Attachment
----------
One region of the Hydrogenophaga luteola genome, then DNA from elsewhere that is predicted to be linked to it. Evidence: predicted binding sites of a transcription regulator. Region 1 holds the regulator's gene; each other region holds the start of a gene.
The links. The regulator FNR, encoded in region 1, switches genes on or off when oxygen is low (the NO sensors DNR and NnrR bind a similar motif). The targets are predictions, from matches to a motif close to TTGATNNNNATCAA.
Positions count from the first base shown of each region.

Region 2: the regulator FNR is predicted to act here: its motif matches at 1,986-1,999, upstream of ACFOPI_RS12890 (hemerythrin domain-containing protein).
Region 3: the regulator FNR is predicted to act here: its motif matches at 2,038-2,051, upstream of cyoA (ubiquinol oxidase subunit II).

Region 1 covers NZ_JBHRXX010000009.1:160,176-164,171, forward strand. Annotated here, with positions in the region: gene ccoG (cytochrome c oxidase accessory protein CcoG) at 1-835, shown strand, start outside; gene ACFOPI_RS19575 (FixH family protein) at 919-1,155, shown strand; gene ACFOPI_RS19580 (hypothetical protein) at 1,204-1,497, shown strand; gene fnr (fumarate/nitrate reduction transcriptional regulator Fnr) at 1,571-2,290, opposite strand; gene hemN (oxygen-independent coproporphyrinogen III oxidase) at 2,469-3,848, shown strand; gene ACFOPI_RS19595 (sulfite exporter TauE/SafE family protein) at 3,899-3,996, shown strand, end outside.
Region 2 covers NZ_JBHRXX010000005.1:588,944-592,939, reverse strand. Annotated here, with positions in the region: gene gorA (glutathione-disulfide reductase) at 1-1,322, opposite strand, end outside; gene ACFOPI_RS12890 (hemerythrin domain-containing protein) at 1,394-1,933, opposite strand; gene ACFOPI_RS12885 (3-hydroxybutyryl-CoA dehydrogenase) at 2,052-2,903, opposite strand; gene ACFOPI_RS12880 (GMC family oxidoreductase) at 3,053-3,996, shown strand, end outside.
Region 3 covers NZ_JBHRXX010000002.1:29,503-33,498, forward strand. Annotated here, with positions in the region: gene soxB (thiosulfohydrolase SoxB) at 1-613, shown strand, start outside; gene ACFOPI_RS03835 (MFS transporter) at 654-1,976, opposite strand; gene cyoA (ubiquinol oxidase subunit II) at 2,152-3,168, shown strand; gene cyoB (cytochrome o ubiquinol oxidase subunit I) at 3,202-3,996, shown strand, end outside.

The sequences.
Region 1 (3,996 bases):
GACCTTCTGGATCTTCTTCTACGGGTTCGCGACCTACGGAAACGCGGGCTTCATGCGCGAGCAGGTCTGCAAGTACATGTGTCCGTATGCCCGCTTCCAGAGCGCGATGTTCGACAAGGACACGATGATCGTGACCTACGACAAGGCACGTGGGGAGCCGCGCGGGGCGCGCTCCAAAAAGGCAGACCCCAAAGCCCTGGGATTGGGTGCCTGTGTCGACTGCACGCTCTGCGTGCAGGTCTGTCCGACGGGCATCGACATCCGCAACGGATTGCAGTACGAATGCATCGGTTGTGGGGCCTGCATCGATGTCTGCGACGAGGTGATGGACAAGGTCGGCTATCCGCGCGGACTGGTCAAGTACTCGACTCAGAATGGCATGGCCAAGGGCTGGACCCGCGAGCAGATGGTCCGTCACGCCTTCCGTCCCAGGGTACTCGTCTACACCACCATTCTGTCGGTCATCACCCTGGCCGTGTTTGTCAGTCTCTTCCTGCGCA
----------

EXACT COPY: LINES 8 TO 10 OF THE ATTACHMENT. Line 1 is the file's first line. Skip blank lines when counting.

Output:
Region 3 covers NZ_JBHRXX010000002.1:29,503-33,498, forward strand. Annotated here, with positions in the region: gene soxB (thiosulfohydrolase SoxB) at 1-613, shown strand, start outside; gene ACFOPI_RS03835 (MFS transporter) at 654-1,976, opposite strand; gene cyoA (ubiquinol oxidase subunit II) at 2,152-3,168, shown strand; gene cyoB (cytochrome o ubiquinol oxidase subunit I) at 3,202-3,996, shown strand, end outside.

The sequences.
Region 1 (3,996 bases):